Source: 20th Century History of Steubenville & Jefferson Co., Ohio by Joseph B. Doyle - Publ Richmond-Arnold Publ. Co. - Chicago - 1910 - Page 693
(PORTRAIT OF HON. DAVID WELDAY)
  JAMES P. WELDAY, who carries on a large general contracting business at Steubenville, O., is a native of Jefferson County, born in September, 1852, and is a son of Jacob and Eliza Jane (Parr) Welday.
     The venerable father of Mr. Welday was born in 1822 and is a resident of Smithfield, having been a farmer during all his active life.  He married Eliza Jane Parr, a daughter of John Parr, and they celebrated their sixtieth wedding anniversary on Feb. 14, 1910.  They have two surviving children:  James P. and John L., the latter of whom lives on the old home farm.  Jacob Welday is a son of David Welday, who was one of the pioneers of Jefferson County.
     James P. Welday was reared on the home farm and obtained his education in the country schools.  In 1902 he came to Steubenville and since then has been engaged in carpenter work and contracting.  He has erected many fine residences and one of these is his own which is situated at No. 1149 Stanton Boulevard.  Mr. Welday was married Feb. 3, 1876, to Miss Margaret Lewis, who was born and reared near Oliver's Church, in Warren Township, Jefferson County, and is a daughter of William LewisMr. and Mrs. Welday have six children:  Gilmer L., who is associated with his father in building and contracting; Lulu M., who is the wife of William Carter; Mabel who is the wife of William W. Kennedy of Chicago; Chester A., who has a position in a bank in Boise City, Idaho; and Minnie and Mattie, both of whom are at home.  Mr. Welday and family are members of the First Methodist Episcopal Church of Steubenville.  He is identified with the Carpenters' Union.
Source: 20th Century History of Steubenville & Jefferson Co., Ohio by Joseph B. Doyle - Publ Richmond-Arnold Publ. Co. - Chicago - 1910 - Page 877
  ROBERT TOLBERT WELLS, farmer and gardener, owns a finely cultivated farm of 186 acres which lies party in Section 20, Warren Township, and in Wells Township, Jefferson County, Ohio, about four miles northwest of Rayland.  He was born Sept. 30, 1841, in Brooke County, W. Va., and is a son of Bezeleel and Nancy (McIntire) Wells.
    
The father of Mr. Wells was a native of Maryland but the larger portion of his life was spent in West Virginia.  He acquired a farm in Brooke County and became a very extensive sheep grower, keeping about 1,800 in his flocks at one time.  His death occurred when he was about seventy-eight years old, he having survived his wife for some years.  They were parents of fourteen children: Absalom, Michael, Robert, Ezbai, Charlotte, Milton, Bezeleel, Anna, John, Richard T., William and three who died in infancy.  Of the above family there are but four survivors, Richard T., Michael, Anna and John.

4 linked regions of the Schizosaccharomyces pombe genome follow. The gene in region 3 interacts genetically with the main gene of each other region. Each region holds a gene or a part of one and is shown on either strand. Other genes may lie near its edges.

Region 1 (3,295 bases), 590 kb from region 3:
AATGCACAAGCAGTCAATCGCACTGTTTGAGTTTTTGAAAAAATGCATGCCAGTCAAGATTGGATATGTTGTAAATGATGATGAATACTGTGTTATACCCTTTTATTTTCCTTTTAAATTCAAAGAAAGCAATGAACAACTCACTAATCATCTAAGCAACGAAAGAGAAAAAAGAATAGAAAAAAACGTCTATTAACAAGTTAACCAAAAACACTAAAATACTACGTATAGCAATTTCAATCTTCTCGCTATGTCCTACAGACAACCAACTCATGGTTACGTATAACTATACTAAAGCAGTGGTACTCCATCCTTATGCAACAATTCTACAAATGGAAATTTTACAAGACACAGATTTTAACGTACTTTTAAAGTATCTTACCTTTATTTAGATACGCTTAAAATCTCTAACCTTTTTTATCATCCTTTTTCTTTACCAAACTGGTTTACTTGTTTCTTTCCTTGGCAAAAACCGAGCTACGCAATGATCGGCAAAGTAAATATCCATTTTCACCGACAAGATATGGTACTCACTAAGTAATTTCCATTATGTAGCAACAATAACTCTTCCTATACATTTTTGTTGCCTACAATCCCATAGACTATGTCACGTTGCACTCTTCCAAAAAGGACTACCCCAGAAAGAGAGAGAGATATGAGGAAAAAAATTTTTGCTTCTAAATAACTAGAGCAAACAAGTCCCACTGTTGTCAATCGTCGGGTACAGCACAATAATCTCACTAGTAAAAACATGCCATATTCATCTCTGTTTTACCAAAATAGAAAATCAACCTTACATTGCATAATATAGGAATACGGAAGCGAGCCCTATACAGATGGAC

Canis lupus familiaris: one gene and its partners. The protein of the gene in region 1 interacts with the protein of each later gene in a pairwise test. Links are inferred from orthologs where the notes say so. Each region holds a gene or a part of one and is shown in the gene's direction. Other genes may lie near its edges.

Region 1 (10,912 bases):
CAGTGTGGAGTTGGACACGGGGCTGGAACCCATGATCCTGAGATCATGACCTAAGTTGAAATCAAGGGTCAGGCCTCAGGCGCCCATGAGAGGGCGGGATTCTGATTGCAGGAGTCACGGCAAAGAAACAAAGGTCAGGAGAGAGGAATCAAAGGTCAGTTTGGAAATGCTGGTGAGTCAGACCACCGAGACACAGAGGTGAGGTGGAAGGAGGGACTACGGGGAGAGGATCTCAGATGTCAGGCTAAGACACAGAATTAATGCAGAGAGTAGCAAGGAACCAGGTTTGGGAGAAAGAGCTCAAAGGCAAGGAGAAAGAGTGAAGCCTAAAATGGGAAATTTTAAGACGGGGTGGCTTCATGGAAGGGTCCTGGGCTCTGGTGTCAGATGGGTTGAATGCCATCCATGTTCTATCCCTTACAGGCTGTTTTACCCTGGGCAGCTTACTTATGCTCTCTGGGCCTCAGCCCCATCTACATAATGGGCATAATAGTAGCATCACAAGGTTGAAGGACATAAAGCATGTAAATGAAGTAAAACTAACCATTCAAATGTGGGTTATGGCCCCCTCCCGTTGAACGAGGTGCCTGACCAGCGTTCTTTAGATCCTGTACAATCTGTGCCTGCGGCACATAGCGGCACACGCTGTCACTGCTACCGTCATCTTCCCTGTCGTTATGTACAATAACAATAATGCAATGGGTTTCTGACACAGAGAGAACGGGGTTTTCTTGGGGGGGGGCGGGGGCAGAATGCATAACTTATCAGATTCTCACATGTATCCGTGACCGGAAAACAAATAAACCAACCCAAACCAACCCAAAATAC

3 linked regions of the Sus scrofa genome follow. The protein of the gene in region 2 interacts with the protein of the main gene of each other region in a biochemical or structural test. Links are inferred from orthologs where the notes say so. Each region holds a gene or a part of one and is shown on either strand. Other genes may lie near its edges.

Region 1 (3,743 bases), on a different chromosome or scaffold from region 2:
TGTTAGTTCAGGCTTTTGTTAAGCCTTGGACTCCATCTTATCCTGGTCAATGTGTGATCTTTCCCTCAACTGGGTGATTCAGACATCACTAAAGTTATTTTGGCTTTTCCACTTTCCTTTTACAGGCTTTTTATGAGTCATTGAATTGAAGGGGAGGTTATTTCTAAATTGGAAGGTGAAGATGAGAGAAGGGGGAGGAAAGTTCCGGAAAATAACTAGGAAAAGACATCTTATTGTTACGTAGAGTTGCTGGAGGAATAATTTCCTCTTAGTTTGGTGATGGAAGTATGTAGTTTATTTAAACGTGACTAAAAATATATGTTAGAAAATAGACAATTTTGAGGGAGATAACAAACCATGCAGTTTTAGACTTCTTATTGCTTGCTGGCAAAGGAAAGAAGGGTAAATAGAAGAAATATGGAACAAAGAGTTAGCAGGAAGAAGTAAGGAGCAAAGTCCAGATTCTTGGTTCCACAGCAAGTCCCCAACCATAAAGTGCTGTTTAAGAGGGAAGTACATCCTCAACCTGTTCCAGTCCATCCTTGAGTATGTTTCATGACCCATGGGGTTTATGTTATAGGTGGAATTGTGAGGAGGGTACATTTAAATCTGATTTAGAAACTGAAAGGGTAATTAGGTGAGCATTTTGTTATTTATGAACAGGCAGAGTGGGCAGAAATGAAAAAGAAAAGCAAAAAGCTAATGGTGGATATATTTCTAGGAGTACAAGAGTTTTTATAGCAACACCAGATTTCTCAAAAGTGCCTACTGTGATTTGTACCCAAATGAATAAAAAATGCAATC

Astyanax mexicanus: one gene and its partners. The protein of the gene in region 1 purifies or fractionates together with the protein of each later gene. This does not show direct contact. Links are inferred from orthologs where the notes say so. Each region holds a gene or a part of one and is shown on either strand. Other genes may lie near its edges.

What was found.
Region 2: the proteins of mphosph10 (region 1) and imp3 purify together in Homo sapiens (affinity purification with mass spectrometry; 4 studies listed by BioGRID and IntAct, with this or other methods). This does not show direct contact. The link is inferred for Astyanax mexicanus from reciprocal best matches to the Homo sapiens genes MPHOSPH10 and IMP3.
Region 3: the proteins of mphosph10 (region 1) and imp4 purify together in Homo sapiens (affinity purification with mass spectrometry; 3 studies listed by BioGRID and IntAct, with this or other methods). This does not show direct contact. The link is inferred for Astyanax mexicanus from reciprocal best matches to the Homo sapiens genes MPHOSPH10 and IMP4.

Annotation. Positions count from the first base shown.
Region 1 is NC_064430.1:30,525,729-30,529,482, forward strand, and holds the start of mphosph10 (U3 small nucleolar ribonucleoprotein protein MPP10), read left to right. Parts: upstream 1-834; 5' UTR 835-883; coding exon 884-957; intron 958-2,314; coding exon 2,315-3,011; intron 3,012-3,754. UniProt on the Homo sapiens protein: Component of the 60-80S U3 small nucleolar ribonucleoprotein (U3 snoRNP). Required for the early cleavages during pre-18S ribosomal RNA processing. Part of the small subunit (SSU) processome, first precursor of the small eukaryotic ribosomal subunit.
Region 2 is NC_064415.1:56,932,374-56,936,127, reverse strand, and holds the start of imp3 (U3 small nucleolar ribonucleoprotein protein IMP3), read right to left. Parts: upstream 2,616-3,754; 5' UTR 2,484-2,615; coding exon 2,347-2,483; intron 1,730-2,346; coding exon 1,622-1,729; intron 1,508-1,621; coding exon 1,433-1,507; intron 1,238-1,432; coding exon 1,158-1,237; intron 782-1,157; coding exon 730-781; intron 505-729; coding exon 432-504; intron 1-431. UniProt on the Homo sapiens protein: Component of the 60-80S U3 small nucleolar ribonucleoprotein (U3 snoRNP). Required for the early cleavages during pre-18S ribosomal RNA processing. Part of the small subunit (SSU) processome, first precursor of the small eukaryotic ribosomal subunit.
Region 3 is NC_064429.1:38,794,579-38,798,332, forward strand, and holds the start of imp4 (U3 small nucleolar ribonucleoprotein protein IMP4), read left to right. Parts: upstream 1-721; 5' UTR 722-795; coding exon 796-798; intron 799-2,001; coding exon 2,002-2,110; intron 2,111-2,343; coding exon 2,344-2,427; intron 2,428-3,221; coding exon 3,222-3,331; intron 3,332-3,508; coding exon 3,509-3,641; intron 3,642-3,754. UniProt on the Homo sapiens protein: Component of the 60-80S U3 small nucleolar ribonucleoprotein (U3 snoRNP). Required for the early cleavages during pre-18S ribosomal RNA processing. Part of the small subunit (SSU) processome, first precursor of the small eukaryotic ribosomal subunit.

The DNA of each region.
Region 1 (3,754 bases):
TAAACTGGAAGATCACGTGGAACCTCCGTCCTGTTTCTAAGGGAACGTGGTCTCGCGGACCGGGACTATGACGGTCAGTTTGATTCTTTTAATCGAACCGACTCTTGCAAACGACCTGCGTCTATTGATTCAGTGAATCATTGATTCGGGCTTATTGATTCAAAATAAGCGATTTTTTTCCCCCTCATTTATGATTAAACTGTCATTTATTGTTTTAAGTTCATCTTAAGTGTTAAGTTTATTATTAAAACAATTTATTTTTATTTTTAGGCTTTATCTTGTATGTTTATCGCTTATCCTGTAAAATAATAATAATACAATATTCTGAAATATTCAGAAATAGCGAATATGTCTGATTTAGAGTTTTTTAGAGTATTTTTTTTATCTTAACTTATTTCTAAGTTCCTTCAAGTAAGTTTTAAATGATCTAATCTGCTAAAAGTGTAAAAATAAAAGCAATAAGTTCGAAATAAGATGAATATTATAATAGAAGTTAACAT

Richard T. Wells
grew to manhood in Brooke County and remained there until 1880, when he came to Jefferson County and bought his present land in Warren Township from William Baker.  He devotes it to sheep raising and to fruit and produce and operates a truck wagon to different towns in this vicinity.  Mr. Wells had a practical training in sheep growing and in his younger years was considered an expert shearer.
     Mr. Wells was married first to Elizabeth Stocks, who, at death, left five children: Mary, who married A. M. Hedges, and has three children - James, Charles and Samuel; Charlotte, who married Ressie Becket; Virginia, who married J. C. Beckett and has two children - Ray and John; and Ezbai, who married Cora Barnes and has six children - Mabel, Lila, Ezbai, Jessie, Daisy and GladysMr. Wells subsequently married Rebecca J. Long and they had the following children: Stella, now deceased, who married A. Seamahorn and had four children - Pearl, Fred, Carl and Clarence; Lulu, now deceased, who married William Shively and had two children - Henry and William W.; and Burt A., who married Mayme Sanderson, their three children being all deceased.  Mrs. Wells is a daughter of Lorenzo and Margaret (McGeary) Long, the former of whom was born in Ohio and the latter in Pennsylvania, both being now deceased.  They had four children, James, Rebecca, John and Alvin.  Mr. Wells casts his vote with the Republican party.  Two of his brothers served in the Civil War, one with the rank of colonel.  With his wife, Mr. Wells belongs to the Methodist Episcopal Church.
Source: 20th Century History of Steubenville & Jefferson Co., Ohio by Joseph B. Doyle - Publ Richmond-Arnold Publ. Co. - Chicago - 1910 - Page 927
  J. E. WHEATON, manager of the Petroleum Supply Company at Steubenville, Ohio, dealers in oil and gas well supplies, with business quarters at Nos. 218-220 Market Street, has been a resident of this city for three and one-half years.  He was born in Harrison County, Ohio, in 1870.